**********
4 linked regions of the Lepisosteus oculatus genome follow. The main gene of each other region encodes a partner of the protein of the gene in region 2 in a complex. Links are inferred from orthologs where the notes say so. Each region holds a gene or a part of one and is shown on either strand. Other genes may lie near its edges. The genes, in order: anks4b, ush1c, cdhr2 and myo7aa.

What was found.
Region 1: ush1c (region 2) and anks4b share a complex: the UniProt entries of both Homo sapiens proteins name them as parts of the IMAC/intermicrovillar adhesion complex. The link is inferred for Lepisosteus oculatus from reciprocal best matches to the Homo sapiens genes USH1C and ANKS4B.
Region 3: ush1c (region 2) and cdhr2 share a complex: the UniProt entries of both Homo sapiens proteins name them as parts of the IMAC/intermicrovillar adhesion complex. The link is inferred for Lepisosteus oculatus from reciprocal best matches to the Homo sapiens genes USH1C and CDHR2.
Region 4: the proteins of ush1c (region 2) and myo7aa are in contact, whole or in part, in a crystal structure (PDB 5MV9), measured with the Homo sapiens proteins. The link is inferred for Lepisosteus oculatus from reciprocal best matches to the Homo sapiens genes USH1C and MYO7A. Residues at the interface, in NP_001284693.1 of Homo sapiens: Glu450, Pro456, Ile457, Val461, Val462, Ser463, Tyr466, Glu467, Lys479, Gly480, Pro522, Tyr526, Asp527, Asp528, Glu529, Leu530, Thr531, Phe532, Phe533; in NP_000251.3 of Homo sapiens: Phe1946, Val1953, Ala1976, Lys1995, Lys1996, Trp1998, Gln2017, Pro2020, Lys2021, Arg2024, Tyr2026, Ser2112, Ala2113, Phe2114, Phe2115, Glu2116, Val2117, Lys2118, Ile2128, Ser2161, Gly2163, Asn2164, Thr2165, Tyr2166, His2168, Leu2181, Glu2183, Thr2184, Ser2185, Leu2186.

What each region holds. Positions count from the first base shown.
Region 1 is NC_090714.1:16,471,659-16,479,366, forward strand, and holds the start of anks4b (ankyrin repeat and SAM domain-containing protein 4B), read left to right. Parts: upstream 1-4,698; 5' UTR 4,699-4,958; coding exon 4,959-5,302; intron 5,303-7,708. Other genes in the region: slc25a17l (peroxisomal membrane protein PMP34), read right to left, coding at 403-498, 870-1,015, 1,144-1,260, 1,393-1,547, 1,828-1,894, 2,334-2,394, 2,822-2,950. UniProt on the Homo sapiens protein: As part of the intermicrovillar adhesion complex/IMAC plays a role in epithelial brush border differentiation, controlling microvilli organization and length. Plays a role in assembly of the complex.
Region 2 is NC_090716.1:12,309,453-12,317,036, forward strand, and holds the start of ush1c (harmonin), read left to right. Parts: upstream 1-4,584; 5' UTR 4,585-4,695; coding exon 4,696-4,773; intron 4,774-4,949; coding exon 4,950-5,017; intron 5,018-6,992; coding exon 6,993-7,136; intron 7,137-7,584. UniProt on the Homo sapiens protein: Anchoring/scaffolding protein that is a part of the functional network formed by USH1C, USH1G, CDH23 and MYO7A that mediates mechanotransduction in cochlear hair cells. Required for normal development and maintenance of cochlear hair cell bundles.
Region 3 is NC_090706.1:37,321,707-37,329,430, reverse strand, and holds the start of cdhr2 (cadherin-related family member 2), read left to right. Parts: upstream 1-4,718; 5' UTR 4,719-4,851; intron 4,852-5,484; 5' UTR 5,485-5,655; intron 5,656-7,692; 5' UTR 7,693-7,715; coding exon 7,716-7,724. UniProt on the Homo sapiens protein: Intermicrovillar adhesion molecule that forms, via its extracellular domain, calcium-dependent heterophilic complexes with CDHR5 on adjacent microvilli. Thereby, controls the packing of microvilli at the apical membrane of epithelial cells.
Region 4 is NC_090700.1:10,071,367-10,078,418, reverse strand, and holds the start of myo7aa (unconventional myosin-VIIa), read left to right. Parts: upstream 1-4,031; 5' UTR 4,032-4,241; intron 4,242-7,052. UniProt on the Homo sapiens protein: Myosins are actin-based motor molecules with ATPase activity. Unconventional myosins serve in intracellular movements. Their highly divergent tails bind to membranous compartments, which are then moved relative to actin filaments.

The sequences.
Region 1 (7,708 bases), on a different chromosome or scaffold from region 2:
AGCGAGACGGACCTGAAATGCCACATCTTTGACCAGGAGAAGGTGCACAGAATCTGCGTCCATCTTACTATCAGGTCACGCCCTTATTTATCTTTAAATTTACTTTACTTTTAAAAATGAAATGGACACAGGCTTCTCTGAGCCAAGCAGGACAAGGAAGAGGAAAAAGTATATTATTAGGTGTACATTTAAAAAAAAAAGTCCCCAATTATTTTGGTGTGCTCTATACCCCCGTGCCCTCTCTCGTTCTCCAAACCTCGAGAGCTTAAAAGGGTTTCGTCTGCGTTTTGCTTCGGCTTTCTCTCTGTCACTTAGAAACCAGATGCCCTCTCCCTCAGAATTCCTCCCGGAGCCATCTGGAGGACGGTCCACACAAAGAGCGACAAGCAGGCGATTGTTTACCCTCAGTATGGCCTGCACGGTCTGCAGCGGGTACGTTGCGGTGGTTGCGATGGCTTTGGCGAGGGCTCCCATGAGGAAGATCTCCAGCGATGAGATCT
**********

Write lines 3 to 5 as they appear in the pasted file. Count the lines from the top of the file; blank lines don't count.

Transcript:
Region 1: ush1c (region 2) and anks4b share a complex: the UniProt entries of both Homo sapiens proteins name them as parts of the IMAC/intermicrovillar adhesion complex. The link is inferred for Lepisosteus oculatus from reciprocal best matches to the Homo sapiens genes USH1C and ANKS4B.
Region 3: ush1c (region 2) and cdhr2 share a complex: the UniProt entries of both Homo sapiens proteins name them as parts of the IMAC/intermicrovillar adhesion complex. The link is inferred for Lepisosteus oculatus from reciprocal best matches to the Homo sapiens genes USH1C and CDHR2.
Region 4: the proteins of ush1c (region 2) and myo7aa are in contact, whole or in part, in a crystal structure (PDB 5MV9), measured with the Homo sapiens proteins. The link is inferred for Lepisosteus oculatus from reciprocal best matches to the Homo sapiens genes USH1C and MYO7A. Residues at the interface, in NP_001284693.1 of Homo sapiens: Glu450, Pro456, Ile457, Val461, Val462, Ser463, Tyr466, Glu467, Lys479, Gly480, Pro522, Tyr526, Asp527, Asp528, Glu529, Leu530, Thr531, Phe532, Phe533; in NP_000251.3 of Homo sapiens: Phe1946, Val1953, Ala1976, Lys1995, Lys1996, Trp1998, Gln2017, Pro2020, Lys2021, Arg2024, Tyr2026, Ser2112, Ala2113, Phe2114, Phe2115, Glu2116, Val2117, Lys2118, Ile2128, Ser2161, Gly2163, Asn2164, Thr2165, Tyr2166, His2168, Leu2181, Glu2183, Thr2184, Ser2185, Leu2186.